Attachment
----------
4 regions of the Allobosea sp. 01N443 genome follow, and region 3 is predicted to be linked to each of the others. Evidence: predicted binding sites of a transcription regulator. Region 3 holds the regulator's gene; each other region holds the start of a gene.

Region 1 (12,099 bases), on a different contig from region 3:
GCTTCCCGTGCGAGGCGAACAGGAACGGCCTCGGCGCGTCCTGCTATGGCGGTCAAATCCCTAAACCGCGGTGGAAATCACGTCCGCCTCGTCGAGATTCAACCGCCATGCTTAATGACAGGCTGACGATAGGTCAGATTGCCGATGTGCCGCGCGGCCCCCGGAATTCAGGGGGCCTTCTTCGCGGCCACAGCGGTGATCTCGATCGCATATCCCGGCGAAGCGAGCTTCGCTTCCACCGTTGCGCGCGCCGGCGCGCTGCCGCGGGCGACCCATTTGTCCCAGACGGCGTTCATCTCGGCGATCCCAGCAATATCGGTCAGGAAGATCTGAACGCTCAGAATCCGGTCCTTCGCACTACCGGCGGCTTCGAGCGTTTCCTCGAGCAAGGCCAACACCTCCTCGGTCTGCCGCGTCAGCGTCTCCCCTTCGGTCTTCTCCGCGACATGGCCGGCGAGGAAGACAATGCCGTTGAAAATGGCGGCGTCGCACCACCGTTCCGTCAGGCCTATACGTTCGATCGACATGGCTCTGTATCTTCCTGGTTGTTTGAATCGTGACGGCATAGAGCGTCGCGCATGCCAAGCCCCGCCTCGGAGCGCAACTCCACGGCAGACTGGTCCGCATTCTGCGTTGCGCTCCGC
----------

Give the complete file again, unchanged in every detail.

4 regions of the Allobosea sp. 01N443 genome follow, and region 3 is predicted to be linked to each of the others. Evidence: predicted binding sites of a transcription regulator. Region 3 holds the regulator's gene; each other region holds the start of a gene.

Region 1 (12,099 bases), on a different contig from region 3:
GCTTCCCGTGCGAGGCGAACAGGAACGGCCTCGGCGCGTCCTGCTATGGCGGTCAAATCCCTAAACCGCGGTGGAAATCACGTCCGCCTCGTCGAGATTCAACCGCCATGCTTAATGACAGGCTGACGATAGGTCAGATTGCCGATGTGCCGCGCGGCCCCCGGAATTCAGGGGGCCTTCTTCGCGGCCACAGCGGTGATCTCGATCGCATATCCCGGCGAAGCGAGCTTCGCTTCCACCGTTGCGCGCGCCGGCGCGCTGCCGCGGGCGACCCATTTGTCCCAGACGGCGTTCATCTCGGCGATCCCAGCAATATCGGTCAGGAAGATCTGAACGCTCAGAATCCGGTCCTTCGCACTACCGGCGGCTTCGAGCGTTTCCTCGAGCAAGGCCAACACCTCCTCGGTCTGCCGCGTCAGCGTCTCCCCTTCGGTCTTCTCCGCGACATGGCCGGCGAGGAAGACAATGCCGTTGAAAATGGCGGCGTCGCACCACCGTTCCGTCAGGCCTATACGTTCGATCGACATGGCTCTGTATCTTCCTGGTTGTTTGAATCGTGACGGCATAGAGCGTCGCGCATGCCAAGCCCCGCCTCGGAGCGCAACTCCACGGCAGACTGGTCCGCATTCTGCGTTGCGCTCCGC